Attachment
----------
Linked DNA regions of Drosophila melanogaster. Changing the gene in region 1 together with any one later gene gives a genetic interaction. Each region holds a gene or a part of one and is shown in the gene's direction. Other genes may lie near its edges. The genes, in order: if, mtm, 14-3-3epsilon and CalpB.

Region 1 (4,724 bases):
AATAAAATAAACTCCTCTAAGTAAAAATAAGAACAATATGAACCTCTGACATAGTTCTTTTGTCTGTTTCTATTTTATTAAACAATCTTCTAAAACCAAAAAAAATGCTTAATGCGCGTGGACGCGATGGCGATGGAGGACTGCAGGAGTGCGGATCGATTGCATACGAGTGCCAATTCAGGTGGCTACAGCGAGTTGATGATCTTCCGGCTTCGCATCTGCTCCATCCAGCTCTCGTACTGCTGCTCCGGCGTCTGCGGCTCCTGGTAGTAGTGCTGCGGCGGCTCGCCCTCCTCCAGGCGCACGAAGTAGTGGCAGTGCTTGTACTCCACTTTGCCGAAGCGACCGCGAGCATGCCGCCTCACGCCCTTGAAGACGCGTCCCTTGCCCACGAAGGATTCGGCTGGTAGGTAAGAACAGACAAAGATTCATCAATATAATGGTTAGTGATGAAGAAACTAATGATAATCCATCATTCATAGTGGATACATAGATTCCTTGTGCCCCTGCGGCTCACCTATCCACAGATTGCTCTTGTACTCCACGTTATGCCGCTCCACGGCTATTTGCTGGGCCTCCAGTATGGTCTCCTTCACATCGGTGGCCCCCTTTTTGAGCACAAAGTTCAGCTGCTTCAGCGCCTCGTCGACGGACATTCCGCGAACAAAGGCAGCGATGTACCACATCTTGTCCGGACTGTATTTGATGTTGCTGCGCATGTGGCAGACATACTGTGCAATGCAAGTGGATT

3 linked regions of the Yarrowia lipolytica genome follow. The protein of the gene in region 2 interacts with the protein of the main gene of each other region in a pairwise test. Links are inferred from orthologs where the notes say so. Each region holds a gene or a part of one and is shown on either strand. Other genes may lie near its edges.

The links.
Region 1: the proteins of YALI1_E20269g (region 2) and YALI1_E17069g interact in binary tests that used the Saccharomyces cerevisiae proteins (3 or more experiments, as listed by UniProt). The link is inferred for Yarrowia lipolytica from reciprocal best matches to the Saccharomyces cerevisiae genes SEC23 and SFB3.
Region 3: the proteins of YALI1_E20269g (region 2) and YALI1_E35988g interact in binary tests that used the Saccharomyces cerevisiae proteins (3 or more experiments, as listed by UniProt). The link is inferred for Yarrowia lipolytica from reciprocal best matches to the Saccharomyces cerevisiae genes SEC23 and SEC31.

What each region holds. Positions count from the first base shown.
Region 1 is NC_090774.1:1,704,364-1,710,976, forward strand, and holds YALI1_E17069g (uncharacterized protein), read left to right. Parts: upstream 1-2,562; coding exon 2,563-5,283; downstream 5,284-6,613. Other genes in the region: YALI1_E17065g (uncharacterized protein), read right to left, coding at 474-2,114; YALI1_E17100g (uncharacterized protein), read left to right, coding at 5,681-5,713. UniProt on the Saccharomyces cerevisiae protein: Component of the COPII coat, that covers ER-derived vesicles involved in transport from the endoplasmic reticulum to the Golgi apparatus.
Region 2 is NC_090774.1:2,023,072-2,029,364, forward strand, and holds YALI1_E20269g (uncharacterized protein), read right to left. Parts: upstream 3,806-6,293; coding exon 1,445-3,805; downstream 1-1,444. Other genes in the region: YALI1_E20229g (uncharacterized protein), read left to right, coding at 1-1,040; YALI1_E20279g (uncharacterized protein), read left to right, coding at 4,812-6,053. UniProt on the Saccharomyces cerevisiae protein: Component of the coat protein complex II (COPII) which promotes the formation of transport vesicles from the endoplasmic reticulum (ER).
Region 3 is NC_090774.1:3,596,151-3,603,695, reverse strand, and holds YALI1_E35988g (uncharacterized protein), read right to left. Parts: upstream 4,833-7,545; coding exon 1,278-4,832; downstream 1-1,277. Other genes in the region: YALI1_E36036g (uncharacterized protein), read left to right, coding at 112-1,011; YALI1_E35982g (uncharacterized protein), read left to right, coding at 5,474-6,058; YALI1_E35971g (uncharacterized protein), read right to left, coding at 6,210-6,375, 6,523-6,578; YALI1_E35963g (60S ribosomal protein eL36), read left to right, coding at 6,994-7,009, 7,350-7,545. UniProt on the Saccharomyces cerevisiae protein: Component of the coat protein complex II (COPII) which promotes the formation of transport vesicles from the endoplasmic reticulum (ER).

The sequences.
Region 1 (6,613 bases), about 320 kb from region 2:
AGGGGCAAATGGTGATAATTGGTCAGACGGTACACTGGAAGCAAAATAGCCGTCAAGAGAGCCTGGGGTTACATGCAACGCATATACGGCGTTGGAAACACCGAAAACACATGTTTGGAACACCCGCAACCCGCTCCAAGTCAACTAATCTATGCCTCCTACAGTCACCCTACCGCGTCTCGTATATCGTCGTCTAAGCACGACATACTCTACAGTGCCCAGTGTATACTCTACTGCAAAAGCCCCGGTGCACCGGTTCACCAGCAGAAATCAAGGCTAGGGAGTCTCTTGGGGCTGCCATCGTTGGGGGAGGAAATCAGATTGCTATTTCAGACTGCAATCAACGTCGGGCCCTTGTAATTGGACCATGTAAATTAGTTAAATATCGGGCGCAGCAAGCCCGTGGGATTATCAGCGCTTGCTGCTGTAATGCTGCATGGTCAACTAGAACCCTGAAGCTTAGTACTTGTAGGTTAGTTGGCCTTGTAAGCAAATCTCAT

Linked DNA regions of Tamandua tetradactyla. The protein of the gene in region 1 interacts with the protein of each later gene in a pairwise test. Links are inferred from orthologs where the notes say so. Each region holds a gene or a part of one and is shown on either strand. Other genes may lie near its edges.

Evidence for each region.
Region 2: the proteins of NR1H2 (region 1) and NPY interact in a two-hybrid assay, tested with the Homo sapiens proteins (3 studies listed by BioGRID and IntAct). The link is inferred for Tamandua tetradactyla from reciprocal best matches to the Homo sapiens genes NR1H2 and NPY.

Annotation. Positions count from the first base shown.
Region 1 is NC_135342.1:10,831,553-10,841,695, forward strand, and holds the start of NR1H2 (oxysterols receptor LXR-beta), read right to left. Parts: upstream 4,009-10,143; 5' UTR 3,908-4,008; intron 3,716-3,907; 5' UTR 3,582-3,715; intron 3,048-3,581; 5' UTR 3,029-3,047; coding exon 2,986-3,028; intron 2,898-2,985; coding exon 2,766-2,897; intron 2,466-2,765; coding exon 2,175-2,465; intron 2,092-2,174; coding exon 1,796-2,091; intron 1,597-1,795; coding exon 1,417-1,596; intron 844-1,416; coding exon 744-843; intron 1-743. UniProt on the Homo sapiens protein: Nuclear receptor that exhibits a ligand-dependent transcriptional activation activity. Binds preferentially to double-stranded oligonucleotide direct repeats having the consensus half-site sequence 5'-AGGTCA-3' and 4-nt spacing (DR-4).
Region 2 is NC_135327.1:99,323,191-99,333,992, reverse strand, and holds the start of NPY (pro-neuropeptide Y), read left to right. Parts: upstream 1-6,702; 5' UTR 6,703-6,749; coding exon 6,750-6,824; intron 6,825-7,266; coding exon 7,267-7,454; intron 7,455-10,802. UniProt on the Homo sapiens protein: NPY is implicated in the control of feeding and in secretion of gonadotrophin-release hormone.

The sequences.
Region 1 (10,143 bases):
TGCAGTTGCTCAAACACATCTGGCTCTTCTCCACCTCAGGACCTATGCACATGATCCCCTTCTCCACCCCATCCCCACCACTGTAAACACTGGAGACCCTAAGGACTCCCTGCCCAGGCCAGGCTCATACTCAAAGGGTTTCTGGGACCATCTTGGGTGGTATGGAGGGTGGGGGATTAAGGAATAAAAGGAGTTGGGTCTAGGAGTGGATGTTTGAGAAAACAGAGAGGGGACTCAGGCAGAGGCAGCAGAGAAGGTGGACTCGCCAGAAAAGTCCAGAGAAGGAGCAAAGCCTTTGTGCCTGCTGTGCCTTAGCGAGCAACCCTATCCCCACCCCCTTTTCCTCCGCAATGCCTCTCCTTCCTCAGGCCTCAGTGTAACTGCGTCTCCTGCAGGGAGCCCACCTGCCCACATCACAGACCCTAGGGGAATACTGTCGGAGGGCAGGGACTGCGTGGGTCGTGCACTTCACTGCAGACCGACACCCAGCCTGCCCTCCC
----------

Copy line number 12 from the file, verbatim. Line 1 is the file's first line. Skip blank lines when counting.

The sequences.